How many decisions do you make in a day? Probably thousands, from which socks to wear to which jobs to tackle first at work.
We make so many of these minor decisions easily, but when we’re confronted with a major choice that could have a huge impact on our lives or our businesses, we often lack the level of ease and clarity we feel when choosing our lunch each day.
Here are a few tips that can make tough decisions that much easier to make.
Even the smallest decisions can sometimes have bigger implications for the future of your company than you think. There’s no room for sloppiness, whether you’re hiring your second-in-command or choosing which snacks to provide your staff in the office kitchen.
While it may seem counterintuitive in the name of productivity to micromanage small-scale judgment calls, there’s no room for sloppiness anywhere in your business. Before you can streamline the decision-making process, you should first understand and value each decision that confronts you and weigh your conclusions with care. Then stick with them.
What makes a decision the right one? Is it the one that costs the least money? The one with the most long-term efficiency? The easiest one to implement? There’s no wrong answer to this question except having no answer.
Taking the time to figure out what qualifies as a good decision for you will streamline your thinking process and help you more easily identify the right choice at each turn.
This could be as simple as establishing guidelines you share with your staff or as complicated as establishing a series of checks and balances within the framework of your company (I’m a big fan of management software that can literally automate your decisions, when possible).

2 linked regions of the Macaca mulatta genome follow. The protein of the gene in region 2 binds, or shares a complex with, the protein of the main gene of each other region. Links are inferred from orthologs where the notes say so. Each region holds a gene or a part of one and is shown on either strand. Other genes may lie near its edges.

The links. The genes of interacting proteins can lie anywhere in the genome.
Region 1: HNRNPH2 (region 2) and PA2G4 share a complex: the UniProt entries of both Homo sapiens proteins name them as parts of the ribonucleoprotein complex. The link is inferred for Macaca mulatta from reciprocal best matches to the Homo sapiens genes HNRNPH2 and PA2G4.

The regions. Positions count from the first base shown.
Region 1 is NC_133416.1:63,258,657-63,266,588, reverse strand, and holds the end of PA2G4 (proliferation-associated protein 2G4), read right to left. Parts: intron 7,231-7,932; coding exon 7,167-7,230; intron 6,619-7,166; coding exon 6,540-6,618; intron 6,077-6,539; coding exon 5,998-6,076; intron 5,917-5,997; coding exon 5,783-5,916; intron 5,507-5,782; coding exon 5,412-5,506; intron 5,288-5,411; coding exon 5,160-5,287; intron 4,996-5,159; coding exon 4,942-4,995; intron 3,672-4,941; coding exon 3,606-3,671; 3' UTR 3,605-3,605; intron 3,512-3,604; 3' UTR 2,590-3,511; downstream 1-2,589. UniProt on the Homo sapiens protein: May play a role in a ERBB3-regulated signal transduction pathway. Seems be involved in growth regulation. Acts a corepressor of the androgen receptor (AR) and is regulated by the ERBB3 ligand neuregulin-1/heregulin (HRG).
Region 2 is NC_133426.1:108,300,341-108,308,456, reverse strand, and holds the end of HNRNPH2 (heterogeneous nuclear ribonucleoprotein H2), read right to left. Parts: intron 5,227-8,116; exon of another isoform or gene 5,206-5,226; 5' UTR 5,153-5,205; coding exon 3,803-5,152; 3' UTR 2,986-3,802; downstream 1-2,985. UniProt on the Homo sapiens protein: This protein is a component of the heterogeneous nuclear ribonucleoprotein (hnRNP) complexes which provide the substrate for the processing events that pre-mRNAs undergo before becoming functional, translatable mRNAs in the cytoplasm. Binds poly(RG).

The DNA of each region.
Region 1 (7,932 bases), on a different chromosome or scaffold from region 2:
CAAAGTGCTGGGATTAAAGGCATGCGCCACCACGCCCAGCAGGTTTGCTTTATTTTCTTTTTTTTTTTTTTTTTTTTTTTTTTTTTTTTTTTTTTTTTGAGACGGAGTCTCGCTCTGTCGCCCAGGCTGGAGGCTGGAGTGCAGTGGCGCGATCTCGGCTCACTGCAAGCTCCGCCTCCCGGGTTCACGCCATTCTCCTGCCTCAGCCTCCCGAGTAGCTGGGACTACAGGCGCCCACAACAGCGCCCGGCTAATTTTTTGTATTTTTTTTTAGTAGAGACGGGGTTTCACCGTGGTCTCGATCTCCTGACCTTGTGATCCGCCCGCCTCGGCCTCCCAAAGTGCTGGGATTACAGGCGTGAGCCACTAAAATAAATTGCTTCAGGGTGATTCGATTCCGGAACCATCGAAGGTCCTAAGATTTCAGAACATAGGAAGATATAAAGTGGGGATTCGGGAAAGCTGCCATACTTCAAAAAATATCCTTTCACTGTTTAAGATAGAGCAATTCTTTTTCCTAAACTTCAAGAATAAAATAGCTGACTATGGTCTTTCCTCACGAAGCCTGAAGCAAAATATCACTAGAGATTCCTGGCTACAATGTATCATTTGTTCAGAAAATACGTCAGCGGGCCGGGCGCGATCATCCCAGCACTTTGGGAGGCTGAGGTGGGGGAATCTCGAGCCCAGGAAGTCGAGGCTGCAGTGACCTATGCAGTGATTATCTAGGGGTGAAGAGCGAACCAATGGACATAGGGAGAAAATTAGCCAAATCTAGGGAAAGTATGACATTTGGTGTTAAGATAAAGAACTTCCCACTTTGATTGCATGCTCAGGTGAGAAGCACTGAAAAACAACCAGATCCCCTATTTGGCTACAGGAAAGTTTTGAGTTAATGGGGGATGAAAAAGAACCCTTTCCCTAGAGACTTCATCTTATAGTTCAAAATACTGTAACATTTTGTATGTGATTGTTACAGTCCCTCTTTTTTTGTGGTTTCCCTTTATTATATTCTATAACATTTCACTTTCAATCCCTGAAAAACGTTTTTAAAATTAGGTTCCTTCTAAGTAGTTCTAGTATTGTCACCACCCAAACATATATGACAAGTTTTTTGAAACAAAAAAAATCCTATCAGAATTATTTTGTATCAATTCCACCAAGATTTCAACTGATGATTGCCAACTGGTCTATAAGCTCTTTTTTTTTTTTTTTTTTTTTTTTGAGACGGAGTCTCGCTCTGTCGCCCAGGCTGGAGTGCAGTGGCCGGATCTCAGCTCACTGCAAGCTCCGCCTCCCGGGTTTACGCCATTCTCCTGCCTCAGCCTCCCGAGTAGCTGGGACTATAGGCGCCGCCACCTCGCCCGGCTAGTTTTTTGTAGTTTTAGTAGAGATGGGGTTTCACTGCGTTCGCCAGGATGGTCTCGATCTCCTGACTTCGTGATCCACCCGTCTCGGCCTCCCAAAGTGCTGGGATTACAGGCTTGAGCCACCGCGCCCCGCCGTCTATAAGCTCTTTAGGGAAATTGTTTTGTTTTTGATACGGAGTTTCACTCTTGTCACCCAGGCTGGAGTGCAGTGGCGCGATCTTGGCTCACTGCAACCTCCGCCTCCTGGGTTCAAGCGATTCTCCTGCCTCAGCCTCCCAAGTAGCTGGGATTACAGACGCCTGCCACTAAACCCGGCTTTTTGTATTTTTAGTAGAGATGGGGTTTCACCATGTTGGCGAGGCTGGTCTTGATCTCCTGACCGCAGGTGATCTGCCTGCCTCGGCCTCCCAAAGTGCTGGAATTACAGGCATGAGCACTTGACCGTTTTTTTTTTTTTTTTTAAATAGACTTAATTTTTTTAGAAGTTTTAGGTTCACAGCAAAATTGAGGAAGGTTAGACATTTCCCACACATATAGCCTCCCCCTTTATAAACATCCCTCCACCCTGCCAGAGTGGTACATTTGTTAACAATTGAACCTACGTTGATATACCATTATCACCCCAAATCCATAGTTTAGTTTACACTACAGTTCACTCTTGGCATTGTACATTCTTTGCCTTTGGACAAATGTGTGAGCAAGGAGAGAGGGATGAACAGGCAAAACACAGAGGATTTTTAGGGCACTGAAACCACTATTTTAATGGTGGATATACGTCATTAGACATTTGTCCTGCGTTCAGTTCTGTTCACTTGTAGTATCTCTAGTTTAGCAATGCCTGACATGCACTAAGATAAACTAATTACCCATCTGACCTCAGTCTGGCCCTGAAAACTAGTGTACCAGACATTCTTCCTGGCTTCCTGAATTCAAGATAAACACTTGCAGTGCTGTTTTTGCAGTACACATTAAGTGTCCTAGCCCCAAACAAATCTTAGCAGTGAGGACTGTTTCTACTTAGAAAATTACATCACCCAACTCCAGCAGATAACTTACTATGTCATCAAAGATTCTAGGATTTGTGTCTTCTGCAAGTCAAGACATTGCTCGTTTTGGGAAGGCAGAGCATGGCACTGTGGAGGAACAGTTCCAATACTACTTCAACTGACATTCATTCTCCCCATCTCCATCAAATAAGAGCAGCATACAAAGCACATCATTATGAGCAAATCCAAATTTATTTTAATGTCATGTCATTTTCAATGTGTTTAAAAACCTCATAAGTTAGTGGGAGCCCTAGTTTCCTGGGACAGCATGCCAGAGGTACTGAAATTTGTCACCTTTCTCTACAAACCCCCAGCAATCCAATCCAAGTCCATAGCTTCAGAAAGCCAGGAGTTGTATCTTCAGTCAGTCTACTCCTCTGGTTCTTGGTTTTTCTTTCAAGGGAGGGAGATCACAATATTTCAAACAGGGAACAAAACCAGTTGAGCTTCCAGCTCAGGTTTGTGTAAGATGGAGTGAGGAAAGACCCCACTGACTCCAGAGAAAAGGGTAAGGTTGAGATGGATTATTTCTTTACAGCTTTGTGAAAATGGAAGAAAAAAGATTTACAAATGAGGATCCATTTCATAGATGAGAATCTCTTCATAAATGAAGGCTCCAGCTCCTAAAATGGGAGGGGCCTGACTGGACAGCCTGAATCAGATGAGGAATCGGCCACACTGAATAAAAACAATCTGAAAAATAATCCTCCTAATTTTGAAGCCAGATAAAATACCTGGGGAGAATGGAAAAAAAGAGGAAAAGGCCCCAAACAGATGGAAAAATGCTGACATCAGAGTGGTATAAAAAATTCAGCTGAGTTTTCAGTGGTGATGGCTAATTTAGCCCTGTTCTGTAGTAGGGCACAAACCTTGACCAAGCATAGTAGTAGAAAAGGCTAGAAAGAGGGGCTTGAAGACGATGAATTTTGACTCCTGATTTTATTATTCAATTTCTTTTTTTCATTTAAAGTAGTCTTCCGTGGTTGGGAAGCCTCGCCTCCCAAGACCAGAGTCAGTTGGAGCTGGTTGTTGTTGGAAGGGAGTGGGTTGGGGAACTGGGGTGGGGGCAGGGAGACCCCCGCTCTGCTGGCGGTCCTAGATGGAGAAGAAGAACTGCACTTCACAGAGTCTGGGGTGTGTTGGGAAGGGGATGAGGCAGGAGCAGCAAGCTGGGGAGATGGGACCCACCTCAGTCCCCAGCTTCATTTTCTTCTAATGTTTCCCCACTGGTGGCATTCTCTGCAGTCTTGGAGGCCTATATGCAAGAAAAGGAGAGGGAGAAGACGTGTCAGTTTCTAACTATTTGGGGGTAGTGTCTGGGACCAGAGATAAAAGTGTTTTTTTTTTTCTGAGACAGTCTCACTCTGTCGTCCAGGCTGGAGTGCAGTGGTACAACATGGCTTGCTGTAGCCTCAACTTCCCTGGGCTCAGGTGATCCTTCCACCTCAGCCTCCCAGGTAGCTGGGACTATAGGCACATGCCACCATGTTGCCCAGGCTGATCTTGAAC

If you find yourself being asked to make the same judgment calls on a regular basis, establish an “if this, then that” model your employees can easily follow. Then you’ll only have to personally confront the anomalies, leaving the more predictable, repetitive decisions to be made lower on the ladder.
You can’t literally clone yourself, but the way to make this fantasy a reality is to delegate, and to do so with care.
There are two important factors to delegating decision-making powers within your workplace: sharing responsibility with employees you trust and integrating the guiding principles you established above their DNA.
As an entrepreneurial leader, you should understand your company’s main goals and ideals, and you should live them in such a way that your employees see how they impact every decision.
If you can teach your team members to weigh decisions that affect the company as you would, you’re as close as you can get to tackling every day-to-day problem yourself—freeing you up for higher-level decision-making.